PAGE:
King Henry I was said to have been very fond of grilled lamprey
With its long slithery body, and a funnel-like toothed mouth, the lamprey sounds like a creature from some sort of horror movie.
But in reality, this rare eel-type creature is living in Lincolnshire's rivers.
Its numbers are thought to be on the up in the UK because the river-water is getting cleaner here.
The lamprey was once extinct in UK rivers, but is now having a resurgence, which is good news for our waters.
The river lamprey is one of three species of lamprey we can find here in Lincolnshire, alongside the brook lamprey and sea lamprey.
Lampreys have a circular mouth with rasp like teeth that acts as a suction cup
They can attach themselves to the skin of larger animals
Lampreys feed on the blood, body fluids and musculature of fish
Lampreys themselves can grow to about the size of a man's arm
The lamprey is a fairly ugly looking fish. It has no jaw, instead it has a single 'sucker' and the fish has no bones.
The river lamprey is the one which medieval royalty used to like to eat, probably because it was easy to prepare for the table. King Henry I was reported to have died from a surfeit of lampreys.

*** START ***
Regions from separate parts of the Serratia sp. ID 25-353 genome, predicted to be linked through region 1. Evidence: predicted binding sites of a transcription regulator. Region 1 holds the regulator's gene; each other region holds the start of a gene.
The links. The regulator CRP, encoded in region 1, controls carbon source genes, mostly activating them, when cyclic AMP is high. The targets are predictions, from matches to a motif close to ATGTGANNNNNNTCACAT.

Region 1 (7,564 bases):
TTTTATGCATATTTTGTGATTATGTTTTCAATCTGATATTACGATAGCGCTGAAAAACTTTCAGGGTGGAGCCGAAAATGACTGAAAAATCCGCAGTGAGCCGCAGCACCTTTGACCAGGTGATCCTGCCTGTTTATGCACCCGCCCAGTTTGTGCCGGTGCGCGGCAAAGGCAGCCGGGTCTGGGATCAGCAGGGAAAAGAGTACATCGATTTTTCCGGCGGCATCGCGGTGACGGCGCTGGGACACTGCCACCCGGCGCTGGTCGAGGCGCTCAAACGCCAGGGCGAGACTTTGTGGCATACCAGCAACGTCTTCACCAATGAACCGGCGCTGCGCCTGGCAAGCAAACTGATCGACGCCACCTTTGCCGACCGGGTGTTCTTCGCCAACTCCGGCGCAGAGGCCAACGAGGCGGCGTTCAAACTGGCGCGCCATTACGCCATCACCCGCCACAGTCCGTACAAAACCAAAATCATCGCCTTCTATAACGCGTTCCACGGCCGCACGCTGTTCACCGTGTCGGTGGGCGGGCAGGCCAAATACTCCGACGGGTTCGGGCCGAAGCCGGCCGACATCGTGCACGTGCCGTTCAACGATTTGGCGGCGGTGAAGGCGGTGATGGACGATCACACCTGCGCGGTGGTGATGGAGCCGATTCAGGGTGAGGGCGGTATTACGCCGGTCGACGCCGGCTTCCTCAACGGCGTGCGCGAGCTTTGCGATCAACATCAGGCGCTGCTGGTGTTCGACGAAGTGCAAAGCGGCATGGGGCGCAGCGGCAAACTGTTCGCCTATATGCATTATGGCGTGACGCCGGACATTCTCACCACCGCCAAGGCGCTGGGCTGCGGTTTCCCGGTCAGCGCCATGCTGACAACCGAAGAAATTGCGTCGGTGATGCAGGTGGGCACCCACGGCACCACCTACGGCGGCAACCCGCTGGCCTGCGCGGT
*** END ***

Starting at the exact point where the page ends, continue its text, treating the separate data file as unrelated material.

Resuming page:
Brook lamprey can be found in most upland rivers in Lincolnshire. River lamprey spend a lot of time living in the River Lymn estuary, they then move upstream to spawn.
The Environment Agency are looking at putting a special structure in place in the weir at Partney Bridge, so the lampreys can migrate further upstream and complete their lifecycle much easier.
Sea and river lamprey are parasitic in their feeding habits. The sea lamprey latches on to fish like cod and can cause a lot of trauma to the fish. River lampreys also feed on the sides of fish like herring and sprat.
Lampreys need fresh-water to spawn and so improvements in water quality has increased their numbers.